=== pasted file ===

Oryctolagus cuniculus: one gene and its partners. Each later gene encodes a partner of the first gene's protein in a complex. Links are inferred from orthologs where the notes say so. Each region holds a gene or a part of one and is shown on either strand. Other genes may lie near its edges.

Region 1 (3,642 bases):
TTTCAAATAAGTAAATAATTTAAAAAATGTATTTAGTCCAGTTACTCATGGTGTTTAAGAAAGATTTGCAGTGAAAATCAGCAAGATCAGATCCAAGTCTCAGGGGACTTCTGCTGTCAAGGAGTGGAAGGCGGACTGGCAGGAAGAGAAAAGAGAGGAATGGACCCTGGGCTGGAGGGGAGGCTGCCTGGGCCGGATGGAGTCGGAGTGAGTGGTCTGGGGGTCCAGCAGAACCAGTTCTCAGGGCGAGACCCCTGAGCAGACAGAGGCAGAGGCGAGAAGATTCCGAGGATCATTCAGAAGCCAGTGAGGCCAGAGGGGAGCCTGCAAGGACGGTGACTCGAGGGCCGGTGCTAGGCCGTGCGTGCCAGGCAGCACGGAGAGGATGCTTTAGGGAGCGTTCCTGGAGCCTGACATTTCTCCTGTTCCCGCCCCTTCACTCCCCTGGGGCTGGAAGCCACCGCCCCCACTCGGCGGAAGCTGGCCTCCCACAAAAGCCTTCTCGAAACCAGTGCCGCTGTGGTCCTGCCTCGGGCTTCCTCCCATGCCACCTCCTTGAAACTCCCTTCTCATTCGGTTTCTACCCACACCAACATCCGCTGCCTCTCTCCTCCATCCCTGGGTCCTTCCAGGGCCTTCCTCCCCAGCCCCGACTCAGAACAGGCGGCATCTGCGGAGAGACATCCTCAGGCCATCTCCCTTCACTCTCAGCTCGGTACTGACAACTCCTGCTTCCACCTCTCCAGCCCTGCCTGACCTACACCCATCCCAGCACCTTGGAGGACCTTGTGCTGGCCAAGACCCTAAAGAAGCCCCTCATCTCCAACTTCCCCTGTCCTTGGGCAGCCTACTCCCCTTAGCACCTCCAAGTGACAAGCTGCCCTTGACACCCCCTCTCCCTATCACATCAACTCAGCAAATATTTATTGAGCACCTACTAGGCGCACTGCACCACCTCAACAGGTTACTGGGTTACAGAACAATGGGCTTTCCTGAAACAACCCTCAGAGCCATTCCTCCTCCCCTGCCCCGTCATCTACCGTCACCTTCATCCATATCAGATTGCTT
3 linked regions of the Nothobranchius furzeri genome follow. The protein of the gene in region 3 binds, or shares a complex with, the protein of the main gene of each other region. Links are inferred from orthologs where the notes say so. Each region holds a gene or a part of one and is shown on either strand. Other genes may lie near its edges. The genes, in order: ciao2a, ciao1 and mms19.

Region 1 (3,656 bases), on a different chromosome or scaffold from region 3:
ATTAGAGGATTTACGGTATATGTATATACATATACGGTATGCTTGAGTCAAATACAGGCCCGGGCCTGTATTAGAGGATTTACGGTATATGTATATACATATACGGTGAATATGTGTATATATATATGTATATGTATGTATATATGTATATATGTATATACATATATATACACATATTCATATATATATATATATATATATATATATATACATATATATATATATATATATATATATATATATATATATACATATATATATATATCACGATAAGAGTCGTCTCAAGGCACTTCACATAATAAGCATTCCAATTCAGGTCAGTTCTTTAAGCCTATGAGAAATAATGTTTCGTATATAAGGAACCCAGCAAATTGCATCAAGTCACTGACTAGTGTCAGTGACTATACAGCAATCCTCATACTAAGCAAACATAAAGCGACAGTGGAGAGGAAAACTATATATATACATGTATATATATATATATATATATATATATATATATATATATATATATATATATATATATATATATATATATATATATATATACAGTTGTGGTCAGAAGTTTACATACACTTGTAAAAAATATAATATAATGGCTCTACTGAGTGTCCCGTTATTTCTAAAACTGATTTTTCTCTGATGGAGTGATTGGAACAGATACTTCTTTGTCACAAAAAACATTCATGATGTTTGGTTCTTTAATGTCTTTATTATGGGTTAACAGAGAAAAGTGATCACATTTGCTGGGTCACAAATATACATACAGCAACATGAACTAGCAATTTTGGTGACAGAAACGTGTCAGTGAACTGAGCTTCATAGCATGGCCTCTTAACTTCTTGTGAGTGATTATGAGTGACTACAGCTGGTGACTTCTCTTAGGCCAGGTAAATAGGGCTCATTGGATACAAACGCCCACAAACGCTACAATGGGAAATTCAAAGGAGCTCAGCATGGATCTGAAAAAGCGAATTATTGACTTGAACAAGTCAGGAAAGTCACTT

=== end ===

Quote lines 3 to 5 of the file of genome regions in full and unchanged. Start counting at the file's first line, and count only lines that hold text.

TTTCAAATAAGTAAATAATTTAAAAAATGTATTTAGTCCAGTTACTCATGGTGTTTAAGAAAGATTTGCAGTGAAAATCAGCAAGATCAGATCCAAGTCTCAGGGGACTTCTGCTGTCAAGGAGTGGAAGGCGGACTGGCAGGAAGAGAAAAGAGAGGAATGGACCCTGGGCTGGAGGGGAGGCTGCCTGGGCCGGATGGAGTCGGAGTGAGTGGTCTGGGGGTCCAGCAGAACCAGTTCTCAGGGCGAGACCCCTGAGCAGACAGAGGCAGAGGCGAGAAGATTCCGAGGATCATTCAGAAGCCAGTGAGGCCAGAGGGGAGCCTGCAAGGACGGTGACTCGAGGGCCGGTGCTAGGCCGTGCGTGCCAGGCAGCACGGAGAGGATGCTTTAGGGAGCGTTCCTGGAGCCTGACATTTCTCCTGTTCCCGCCCCTTCACTCCCCTGGGGCTGGAAGCCACCGCCCCCACTCGGCGGAAGCTGGCCTCCCACAAAAGCCTTCTCGAAACCAGTGCCGCTGTGGTCCTGCCTCGGGCTTCCTCCCATGCCACCTCCTTGAAACTCCCTTCTCATTCGGTTTCTACCCACACCAACATCCGCTGCCTCTCTCCTCCATCCCTGGGTCCTTCCAGGGCCTTCCTCCCCAGCCCCGACTCAGAACAGGCGGCATCTGCGGAGAGACATCCTCAGGCCATCTCCCTTCACTCTCAGCTCGGTACTGACAACTCCTGCTTCCACCTCTCCAGCCCTGCCTGACCTACACCCATCCCAGCACCTTGGAGGACCTTGTGCTGGCCAAGACCCTAAAGAAGCCCCTCATCTCCAACTTCCCCTGTCCTTGGGCAGCCTACTCCCCTTAGCACCTCCAAGTGACAAGCTGCCCTTGACACCCCCTCTCCCTATCACATCAACTCAGCAAATATTTATTGAGCACCTACTAGGCGCACTGCACCACCTCAACAGGTTACTGGGTTACAGAACAATGGGCTTTCCTGAAACAACCCTCAGAGCCATTCCTCCTCCCCTGCCCCGTCATCTACCGTCACCTTCATCCATATCAGATTGCTT
3 linked regions of the Nothobranchius furzeri genome follow. The protein of the gene in region 3 binds, or shares a complex with, the protein of the main gene of each other region. Links are inferred from orthologs where the notes say so. Each region holds a gene or a part of one and is shown on either strand. Other genes may lie near its edges. The genes, in order: ciao2a, ciao1 and mms19.

Region 1 (3,656 bases), on a different chromosome or scaffold from region 3: